People react to change with some version of one of four reactions: anger, sadness, confusion and withdrawal. In the past editions, we’ve taken a close look at anger, sadness and confusion. In today’s Lightning Byte we’re going to take a closer look at the change reaction of withdrawal.
“A brain tumor. Wow. I didn’t see that coming.”
As I hung up the phone, my rapid-fire mind came to a screeching halt and sat there in stunned silence. Wow. A brain tumor. Now what?
My Type A father, a retired veterinarian, newlywed, avid dancer, qigong practitioner and self-proclaimed health freak, had just discovered his high blood pressure headaches were actually the result of a butterfly brain tumor growing deep within his head. This was the last thing we had expected. After all, more than one doctor had reassured him that once his blood pressure was under better control, the headaches would go away.
I shook my head as if to jumpstart it from its stalled position. The only thing I knew for sure was that I had to get out of the house. I had to have some time to myself. I had to think, process and ponder this sudden change that was thrust upon me without warning.
I didn’t want to talk to anyone. I didn’t want to cry. I didn’t want to scream in anger. I just wanted to withdraw from the world and gather myself and my thoughts.
I grabbed my two dogs and went for a long walk in the autumn twilight. There was something therapeutic in the robotic activity of walking. It required no thought and no effort. Just one foot in front of the other over and over again.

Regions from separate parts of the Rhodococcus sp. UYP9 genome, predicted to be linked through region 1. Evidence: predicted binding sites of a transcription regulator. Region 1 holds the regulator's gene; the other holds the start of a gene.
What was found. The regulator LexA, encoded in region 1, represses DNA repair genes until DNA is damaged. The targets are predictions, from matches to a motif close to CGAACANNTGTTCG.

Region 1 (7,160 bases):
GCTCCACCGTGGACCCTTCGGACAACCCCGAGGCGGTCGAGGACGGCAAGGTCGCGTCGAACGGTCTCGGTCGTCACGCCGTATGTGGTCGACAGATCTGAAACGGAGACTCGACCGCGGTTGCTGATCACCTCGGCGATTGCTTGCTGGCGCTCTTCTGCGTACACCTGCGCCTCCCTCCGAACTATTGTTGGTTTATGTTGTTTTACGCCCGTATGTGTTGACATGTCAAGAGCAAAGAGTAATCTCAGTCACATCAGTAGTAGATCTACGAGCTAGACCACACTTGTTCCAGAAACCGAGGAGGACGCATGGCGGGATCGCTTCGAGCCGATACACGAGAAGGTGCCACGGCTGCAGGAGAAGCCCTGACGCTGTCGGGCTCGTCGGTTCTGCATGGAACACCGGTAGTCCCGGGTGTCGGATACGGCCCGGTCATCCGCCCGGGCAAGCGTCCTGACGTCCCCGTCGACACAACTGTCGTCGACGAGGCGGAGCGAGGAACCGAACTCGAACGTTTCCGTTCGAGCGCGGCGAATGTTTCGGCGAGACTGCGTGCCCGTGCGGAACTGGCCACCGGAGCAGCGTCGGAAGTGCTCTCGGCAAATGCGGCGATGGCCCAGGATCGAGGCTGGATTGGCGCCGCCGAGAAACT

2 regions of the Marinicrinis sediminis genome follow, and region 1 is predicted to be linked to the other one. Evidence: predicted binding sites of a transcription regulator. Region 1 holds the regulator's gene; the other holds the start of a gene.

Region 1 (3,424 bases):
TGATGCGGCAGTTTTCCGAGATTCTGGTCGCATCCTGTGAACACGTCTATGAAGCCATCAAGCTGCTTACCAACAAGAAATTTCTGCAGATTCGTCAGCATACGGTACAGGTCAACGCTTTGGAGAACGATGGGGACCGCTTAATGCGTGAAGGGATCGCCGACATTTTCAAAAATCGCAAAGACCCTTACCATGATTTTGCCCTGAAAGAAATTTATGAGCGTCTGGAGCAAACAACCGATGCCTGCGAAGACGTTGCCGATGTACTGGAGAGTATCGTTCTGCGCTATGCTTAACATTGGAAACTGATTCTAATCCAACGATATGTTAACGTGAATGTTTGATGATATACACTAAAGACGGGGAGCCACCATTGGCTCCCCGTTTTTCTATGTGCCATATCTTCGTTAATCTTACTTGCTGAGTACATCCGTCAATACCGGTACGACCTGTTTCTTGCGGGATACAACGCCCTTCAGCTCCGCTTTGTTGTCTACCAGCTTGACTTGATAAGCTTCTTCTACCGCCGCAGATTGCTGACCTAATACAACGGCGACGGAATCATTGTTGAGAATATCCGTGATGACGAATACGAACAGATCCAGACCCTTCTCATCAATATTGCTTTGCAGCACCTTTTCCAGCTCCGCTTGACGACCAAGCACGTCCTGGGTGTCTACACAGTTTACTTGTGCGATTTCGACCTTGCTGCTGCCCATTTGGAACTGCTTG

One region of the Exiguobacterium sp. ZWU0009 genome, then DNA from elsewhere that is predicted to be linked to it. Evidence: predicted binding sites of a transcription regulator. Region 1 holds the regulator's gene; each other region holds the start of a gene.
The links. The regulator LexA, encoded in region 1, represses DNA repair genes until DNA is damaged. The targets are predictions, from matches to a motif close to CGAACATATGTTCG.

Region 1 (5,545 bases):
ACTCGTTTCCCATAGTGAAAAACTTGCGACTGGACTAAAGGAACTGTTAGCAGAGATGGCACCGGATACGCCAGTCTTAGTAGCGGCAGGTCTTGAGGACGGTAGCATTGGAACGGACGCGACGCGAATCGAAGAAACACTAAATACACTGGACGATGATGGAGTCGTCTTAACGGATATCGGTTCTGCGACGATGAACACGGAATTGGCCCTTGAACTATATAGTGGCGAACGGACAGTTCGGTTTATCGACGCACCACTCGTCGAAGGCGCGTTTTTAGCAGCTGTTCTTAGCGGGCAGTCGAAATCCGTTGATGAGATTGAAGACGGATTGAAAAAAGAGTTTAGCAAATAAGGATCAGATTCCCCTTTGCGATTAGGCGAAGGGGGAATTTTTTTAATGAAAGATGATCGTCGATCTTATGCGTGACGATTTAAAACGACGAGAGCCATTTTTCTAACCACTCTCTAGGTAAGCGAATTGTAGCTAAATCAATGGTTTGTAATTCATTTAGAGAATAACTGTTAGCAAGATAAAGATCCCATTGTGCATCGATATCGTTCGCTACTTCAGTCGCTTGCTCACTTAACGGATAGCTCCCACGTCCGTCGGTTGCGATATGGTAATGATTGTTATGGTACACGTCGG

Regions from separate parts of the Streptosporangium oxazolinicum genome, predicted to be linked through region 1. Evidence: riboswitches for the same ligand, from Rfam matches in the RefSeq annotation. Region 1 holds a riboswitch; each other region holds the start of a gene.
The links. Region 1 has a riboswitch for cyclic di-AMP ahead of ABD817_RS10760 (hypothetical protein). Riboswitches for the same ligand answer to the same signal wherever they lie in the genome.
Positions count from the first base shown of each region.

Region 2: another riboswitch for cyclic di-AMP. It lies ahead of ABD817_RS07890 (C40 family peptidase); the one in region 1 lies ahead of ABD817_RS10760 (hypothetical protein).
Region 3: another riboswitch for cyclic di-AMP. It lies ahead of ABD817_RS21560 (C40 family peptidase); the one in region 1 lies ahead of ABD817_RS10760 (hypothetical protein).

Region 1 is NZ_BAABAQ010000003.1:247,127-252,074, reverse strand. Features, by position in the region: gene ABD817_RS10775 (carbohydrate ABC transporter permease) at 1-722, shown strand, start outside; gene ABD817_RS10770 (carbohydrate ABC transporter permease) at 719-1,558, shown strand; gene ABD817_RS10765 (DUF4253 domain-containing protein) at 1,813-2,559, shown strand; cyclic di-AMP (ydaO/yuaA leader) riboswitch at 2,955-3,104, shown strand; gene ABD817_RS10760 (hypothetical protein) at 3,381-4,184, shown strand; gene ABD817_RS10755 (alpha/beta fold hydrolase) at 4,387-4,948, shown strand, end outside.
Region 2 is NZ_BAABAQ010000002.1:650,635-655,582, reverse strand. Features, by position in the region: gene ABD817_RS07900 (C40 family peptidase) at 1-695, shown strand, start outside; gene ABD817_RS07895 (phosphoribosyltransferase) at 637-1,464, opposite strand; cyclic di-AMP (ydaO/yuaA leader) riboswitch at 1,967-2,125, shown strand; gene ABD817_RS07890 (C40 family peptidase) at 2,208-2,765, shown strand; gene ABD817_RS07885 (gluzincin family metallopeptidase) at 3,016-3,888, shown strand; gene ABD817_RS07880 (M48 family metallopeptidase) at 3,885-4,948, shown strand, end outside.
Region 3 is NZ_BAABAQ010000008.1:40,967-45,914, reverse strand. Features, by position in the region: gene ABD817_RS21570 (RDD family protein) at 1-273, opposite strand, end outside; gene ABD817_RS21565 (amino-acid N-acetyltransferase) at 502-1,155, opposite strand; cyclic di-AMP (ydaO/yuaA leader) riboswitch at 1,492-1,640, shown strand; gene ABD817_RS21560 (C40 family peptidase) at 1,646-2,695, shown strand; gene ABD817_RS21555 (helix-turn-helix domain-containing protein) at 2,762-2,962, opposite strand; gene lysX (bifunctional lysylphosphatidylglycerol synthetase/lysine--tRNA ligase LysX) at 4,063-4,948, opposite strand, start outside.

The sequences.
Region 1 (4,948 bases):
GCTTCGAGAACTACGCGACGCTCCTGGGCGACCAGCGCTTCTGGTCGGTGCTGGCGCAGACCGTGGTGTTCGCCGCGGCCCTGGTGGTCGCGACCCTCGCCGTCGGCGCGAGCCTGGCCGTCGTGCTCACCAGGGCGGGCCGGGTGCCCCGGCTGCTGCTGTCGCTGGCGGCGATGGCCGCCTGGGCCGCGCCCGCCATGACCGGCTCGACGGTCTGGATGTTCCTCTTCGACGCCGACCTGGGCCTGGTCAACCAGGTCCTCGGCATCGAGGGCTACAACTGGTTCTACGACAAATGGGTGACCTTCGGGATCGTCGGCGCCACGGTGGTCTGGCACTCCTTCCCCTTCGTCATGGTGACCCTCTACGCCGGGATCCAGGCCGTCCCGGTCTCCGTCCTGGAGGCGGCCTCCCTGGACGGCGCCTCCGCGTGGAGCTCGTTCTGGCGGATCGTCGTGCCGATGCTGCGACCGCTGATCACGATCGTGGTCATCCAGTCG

In the comforting cadence, emotions began to appear like falling stars in a black midnight. A few more steps and fragmented thoughts began to form and coalesce into sentences. Slowly, as the red and yellows leaves crunched underfoot, the crisp air began to re-awaken my stunned mind like a neurological defibrillator. Soon I was hitting on all 8 mental cylinders. And I knew I was ready to rejoin the nightmare that was unfolding.
I don’t know about you, but when change wallops me upside the head with a telephone pole my natural reaction is to temporarily withdraw or disengage from the situation so I can go inward and regain my bearings. Like most Type A’s, I am action-oriented. I hate wasting time wringing hands, running willy-nilly or blowing my top like Vesuvius. And when I take action I want my actions to be thoughtful, aligned and effective. Withdrawing gives me the precious space and time to do just that. For me, it’s like rebooting to get a fresh hard drive. Once I’ve rebooted, I’m ready to deal with whatever is thrown my way.
As with the reactions of anger, sadness and confusion, withdrawing in response to change is a normal and natural reaction. It only becomes a problem if you get stuck and can’t move forward. Persistent withdrawal or disengagement may be an indicator of a deeper fear or concern.
Are you or someone you know stuck in withdrawal?
Signs that someone may be stuck in withdrawal or disengagement:
• The person avoids discussing the change.